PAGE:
Britain mourns Prince Philip; leaders honor his service to queen

LONDON - World leaders and people on the street on Friday honored the life of Prince Philip, who served his wife, Queen Elizabeth II, and the British people, after learning of the death of a man who was at the center of public life longer than most lived.

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At Buckingham Palace, the Queen's London residence, citizens laid daffodils at the gate and the flag was lowered to half-mast. The BBC interrupted the broadcast of the national anthem "God Save the Queen".

Prime Minister Boris Johnson said Philip, 99, "has earned the love of generations here in Britain, across the Commonwealth and around the world."

"We are a kingdom united in both grief and gratitude," Johnson said. "Grief at Prince Philip's passing and gratitude for decades of selfless service to thecountry"


Philip, who served in the Royal Navy during World War II, married the future queen in 1947 and maintained a packed schedule of public appearances until his retirement in 2017. He left the hospital on March 16, looking tired and haggard after treatment for an undisclosed infection and a heart condition.

Known for his sharp wit and devotion to the monarch, he had performed more than 20,000 royal duties to promote British interests both at home and abroad. He had also run hundreds of charities, organized outreach programs for British schoolchildren and helped raise four children, including the eldest son of Prince Charles, the heir to the throne.

U.S. President Joe Biden offered his condolences to the Queen "on behalf of the people of the United States."

"The impact of her decades of dedicated public service is evident in the worthy causes she lifted up as a patron, the environmental efforts she championed, the military she supported, the young people she inspired, and more," he said. His legacy will live on not only through his family, but in all the philanthropic endeavors he forged."


Shortly after the announcement of Philip's death, people lined up outside Buckingham Palace to see the official notice posted on the gates. It was removed soon after for fear that it would attract crowds, breaking the rules of social distancing during the COWID-19 pandemic.

The government later issued a statement asking people not to pick or leave flowers outside royal residences across the country to protect public health.

"The truth is, I'm thrilled to even be talking about it," said Louise Crook, 41, of London, near Buckingham Palace. "The news came as we were walking through Parliament Square and my daughter and I just said we should come here and just be near the palace - safe, obviously, with masks and everything else - and just be near the Royal Family today."

Across the country, others celebrated Philip's death in their own way.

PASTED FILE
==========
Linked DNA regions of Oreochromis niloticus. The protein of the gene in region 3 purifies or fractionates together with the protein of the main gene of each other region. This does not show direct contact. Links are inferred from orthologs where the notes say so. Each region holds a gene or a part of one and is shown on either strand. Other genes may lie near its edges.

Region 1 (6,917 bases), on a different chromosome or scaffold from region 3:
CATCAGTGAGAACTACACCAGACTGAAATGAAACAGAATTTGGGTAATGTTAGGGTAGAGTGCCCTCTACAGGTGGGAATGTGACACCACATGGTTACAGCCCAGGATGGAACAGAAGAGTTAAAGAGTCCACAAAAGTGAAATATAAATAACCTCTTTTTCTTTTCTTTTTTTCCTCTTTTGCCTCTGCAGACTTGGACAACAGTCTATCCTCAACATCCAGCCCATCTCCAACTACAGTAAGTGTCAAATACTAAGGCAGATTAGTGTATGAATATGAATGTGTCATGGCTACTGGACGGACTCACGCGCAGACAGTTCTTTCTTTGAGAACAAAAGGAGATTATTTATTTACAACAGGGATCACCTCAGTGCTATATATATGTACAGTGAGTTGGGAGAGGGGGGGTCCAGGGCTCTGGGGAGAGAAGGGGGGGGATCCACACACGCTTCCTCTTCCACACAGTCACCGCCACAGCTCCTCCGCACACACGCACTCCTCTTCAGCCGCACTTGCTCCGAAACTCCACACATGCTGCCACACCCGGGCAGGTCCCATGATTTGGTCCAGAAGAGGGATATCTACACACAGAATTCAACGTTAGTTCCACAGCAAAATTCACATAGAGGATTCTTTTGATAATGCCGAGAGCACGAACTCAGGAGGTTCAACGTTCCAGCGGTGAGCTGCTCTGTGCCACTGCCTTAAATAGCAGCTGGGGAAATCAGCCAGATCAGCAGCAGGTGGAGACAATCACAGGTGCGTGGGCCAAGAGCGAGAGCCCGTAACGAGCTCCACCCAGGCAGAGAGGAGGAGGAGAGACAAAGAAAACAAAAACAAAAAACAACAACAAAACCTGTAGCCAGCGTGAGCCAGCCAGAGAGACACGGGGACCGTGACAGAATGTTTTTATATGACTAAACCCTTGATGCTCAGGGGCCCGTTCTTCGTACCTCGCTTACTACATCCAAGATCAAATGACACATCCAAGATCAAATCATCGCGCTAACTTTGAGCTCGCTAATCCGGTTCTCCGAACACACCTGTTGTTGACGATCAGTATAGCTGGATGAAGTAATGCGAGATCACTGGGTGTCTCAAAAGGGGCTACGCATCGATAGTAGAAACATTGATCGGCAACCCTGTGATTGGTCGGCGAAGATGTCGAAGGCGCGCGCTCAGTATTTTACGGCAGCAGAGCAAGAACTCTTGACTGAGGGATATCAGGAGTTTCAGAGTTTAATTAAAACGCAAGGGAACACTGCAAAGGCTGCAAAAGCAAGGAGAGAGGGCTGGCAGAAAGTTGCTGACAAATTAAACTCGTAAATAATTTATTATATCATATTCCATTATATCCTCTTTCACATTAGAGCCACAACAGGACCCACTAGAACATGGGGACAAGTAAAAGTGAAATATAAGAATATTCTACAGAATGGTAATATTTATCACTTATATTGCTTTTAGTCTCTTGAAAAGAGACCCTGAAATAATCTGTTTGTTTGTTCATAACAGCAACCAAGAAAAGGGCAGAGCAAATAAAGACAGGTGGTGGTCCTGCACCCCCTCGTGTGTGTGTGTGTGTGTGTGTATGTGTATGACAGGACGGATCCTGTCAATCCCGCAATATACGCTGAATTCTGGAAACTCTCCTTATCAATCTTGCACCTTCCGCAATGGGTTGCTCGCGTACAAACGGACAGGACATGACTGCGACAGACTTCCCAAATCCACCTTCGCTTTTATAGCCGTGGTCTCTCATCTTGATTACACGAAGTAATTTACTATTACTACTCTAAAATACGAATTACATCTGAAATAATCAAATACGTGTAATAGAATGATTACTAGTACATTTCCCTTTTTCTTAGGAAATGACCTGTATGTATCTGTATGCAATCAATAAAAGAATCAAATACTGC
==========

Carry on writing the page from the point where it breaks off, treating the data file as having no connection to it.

The tenor bell at Westminster Abbey tolled 99 times to mark each year of the Duke of Edinburgh's life.

Two minutes of silence were observed at England's County Championship cricket matches and Grand National races.

The government has said official flags will fly at half-mast throughout the United Kingdom until after Philip's funeral.

Justin Welby, Archbishop of Canterbury, the most senior clergyman in the Church of England, thanked God for Philip's selfless service.

"As we recover and recover from the terrible ordeal of the coronavirus pandemic, we will need strength and a deep sense of commitment to serve others," Welby wrote. "Throughout his life, Prince Philip has shown these qualities in abundance, and I pray that we can draw inspiration from his example."

The royal families of Denmark, Monaco, the Netherlands, Qatar and the United Arab Emirates sent messages to the Queen. World leaders, including Australia's Scott Morrison, Israel's Benjamin Netanyahu, India's Narendra Modi and Canada's Justin Trudeau, also expressed their sadness.

Even Russian President Vladimir Putin, who has been at loggerheads with Britain over issues ranging from election interference to the poisoning of a former spy in England, sent a telegram of condolence to the Queen. The Russian embassy in London noted that Philip was a great-grandson of Tsar Nicholas I.

Philip was "justly respected among British and international authorities," Putin said.

The prince's fictional family also reached out to the queen. The team behind Netflix's popular royal drama "The Crown" said they were "deeply saddened" to learn of his death.

Robert Lacey, royal biographer and adviser to The Crown, told the BBC that Philip was the "secret ingredient" to the Queen's success.

"He was part of our lives, wasn't he?" said Lacey. "We all have to think of the Queen, of course, of whom he was an integral part of the life ... I wouldn't want to downplay the Queen's remarkable achievements during her reign, but many of her novel ideas and initiatives came from this remarkable man."


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